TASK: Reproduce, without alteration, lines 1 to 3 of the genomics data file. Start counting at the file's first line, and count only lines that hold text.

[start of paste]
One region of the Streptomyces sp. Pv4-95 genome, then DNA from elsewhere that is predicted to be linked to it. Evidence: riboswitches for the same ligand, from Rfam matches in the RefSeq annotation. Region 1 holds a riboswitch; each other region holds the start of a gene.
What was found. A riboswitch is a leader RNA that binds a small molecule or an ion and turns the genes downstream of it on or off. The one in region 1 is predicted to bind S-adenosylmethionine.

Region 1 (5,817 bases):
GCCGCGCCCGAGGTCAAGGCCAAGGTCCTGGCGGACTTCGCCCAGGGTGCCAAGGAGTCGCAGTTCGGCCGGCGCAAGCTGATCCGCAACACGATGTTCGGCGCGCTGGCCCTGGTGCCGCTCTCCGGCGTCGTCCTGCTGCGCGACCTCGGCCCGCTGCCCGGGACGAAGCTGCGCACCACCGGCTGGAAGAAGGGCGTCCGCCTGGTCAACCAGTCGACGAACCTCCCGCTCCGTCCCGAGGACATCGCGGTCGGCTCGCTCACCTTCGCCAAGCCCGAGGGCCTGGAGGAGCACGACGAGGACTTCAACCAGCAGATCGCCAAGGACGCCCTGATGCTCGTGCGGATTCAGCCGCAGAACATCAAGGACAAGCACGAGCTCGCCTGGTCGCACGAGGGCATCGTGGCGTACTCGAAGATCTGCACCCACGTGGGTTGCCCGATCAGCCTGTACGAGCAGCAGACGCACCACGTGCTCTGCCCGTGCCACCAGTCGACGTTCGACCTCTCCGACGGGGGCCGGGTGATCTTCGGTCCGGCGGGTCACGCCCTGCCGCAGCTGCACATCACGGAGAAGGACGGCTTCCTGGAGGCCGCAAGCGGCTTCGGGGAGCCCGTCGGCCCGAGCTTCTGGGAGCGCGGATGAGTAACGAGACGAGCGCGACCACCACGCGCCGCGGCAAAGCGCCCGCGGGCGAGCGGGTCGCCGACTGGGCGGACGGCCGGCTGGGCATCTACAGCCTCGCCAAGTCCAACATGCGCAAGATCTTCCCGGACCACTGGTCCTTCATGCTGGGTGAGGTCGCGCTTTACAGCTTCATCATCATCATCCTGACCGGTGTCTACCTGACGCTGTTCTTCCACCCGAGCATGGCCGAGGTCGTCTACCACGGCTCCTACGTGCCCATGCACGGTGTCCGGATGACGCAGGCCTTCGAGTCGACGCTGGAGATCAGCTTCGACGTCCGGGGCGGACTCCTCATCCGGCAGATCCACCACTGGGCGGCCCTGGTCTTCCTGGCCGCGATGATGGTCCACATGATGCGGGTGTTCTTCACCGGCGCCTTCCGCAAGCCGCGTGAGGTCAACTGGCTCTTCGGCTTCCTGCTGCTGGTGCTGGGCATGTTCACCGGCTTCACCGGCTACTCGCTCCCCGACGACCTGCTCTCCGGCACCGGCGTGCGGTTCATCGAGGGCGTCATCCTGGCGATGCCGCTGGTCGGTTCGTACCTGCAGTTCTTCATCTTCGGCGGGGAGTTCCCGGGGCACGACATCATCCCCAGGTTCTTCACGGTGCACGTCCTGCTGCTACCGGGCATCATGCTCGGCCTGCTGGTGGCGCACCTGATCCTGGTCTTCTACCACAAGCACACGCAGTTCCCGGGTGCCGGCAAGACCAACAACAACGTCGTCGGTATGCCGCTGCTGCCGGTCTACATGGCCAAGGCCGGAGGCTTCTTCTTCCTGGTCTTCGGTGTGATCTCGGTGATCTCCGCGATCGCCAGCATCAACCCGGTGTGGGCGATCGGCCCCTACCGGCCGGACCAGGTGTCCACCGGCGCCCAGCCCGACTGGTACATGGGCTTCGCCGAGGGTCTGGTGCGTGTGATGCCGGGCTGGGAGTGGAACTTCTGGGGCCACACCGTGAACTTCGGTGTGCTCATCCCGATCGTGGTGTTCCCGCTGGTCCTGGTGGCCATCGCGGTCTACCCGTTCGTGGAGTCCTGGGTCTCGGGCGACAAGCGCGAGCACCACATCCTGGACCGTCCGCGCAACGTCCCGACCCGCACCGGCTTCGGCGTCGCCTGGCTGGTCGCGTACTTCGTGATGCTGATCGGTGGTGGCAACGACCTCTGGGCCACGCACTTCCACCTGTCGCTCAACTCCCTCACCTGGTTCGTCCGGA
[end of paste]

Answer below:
One region of the Streptomyces sp. Pv4-95 genome, then DNA from elsewhere that is predicted to be linked to it. Evidence: riboswitches for the same ligand, from Rfam matches in the RefSeq annotation. Region 1 holds a riboswitch; each other region holds the start of a gene.
What was found. A riboswitch is a leader RNA that binds a small molecule or an ion and turns the genes downstream of it on or off. The one in region 1 is predicted to bind S-adenosylmethionine.

Region 1 (5,817 bases):